Fighting spam email — guilt by association

Yesterday our firm came face-to-face with one of the ways that email system administrators fight spam — a very interesting guilt-by-association system called UCEProtect-Network.  This system collects spam reports and carries out a “cluster analysis” (Wikipedia article), aggregating the reports by groups of IP addresses from which the spam emails originated.  The practical result is that everybody who uses Microsoft to host their inbound email has stopped receiving any email from our firm (“oppedahl.com”) or from our listservs (“oppedahl-lists.com”).  This is not because either of our IP addresses has ever been the source of spam (neither IP address has ever been a source of spam) but because other IP addresses that are “nearby” to our IP addresses have been the source of spam. 

The server that our firm uses for our firm’s own email (“oppedahl.com”) is at IP address 63.250.38.181.  It is a “dedicated server” meaning that nobody else gets to use that IP address other than our firm’s server. The UCEProtect system has apparently found that there has been lots of spam originating from IP addresses like 63.250.38.x where x is something other than 181.  (In geek terms this is called “the 63.250.38.0/24 subnet”.)  This prompts the UCEProtect system to place our IP address on a “bad list” called “UCEPROTECT-Level2”.  Microsoft (and probably quite a few other email system administrators) choose to block emails originating from IP addresses that are listed on the UCEPROTECT-Level2 bad list.  

The idea of course is that our firm will eventually catch on that our emails are getting blocked by Microsoft, and that we will eventually research it and find out that the blocking is happening because of this “guilt by association”, and that we will complain to the company that we pay to do our server hosting.  (In our case that is Namecheap.)  The situation, of course, is that the 63.250.38.0/24 subnet is “owned” by Namecheap, and they “rent” our IP address to us and they “rent” the other 254 IP addresses in the subnet to 254 other customers.  And the idea is that we will complain to Namecheap and that this will prompt Namecheap to look closely at the outbound email traffic from those 254 other Namecheap customers.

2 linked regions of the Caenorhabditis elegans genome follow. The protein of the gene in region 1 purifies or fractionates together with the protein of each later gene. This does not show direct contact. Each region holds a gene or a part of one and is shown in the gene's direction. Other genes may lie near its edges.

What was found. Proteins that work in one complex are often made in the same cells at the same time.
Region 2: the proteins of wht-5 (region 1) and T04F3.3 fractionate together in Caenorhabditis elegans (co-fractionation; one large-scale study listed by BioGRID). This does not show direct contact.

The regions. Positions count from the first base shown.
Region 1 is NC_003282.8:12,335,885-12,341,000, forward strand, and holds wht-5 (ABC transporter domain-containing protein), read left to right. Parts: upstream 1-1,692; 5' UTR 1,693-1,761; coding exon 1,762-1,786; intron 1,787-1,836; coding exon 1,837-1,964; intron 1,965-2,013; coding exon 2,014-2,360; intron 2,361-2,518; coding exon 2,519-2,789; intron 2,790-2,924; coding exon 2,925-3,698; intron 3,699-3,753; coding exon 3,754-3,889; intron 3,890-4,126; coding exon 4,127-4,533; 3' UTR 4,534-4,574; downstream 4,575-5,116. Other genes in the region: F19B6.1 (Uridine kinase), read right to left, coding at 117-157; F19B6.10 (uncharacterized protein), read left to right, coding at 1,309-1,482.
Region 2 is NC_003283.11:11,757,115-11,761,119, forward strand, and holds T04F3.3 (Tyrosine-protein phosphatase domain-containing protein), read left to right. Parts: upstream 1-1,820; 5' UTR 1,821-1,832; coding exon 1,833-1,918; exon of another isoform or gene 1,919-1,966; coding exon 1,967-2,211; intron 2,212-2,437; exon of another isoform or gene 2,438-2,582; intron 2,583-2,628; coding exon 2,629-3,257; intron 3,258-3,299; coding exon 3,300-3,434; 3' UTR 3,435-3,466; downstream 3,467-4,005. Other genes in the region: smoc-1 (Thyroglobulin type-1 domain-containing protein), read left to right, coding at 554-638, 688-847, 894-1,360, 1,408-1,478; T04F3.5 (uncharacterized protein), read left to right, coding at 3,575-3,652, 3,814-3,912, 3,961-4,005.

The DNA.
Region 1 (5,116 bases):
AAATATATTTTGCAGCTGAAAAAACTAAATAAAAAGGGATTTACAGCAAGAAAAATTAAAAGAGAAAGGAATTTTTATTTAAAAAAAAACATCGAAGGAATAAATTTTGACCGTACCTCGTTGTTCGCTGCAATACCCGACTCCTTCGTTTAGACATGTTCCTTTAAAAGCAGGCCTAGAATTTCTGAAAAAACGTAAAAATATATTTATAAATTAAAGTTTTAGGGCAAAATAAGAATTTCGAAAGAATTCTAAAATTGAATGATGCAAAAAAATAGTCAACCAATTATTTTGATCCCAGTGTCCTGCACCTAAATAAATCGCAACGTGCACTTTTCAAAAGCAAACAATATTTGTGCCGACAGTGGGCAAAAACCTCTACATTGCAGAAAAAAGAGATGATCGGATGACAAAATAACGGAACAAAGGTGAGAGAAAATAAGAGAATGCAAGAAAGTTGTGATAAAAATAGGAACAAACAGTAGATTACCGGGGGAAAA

It’s probably actually a lot more than 254 customers, because at least one of the IP addresses in that subnet is probably used on a “shared hosting” machine, which contains dozens of “virtual machines”, each of which is rented to an individual customer, any one of which might possibly be a spammer.

What tipped me off was that we started seeing bounce messages from email addresses like “x@hotmail.com” and “x@msn.com” and “x@live.com” and “x@outlook.com”.  But of course there are lots of businesses who pay Microsoft to host their own email that uses their own domain name (through the “outlook” email system) and those messages have also been getting bounced.  So I researched this, learned about the UCEProtect listing of our IP address for our server that sends “oppedahl.com” emails, and opened a trouble ticket with Namecheap.  

I have to imagine that what is going on now is that the folks at Namecheap are running down the list of every customer in the 63.250.38.0/24 subnet, one by one, trying to figure out which customer is the cause of the UCEProtect blockage.  The blockage is blocking email to every Microsoft destination from every legitimate Namecheap customer whose outbound email server has the bad luck to be in this subnet.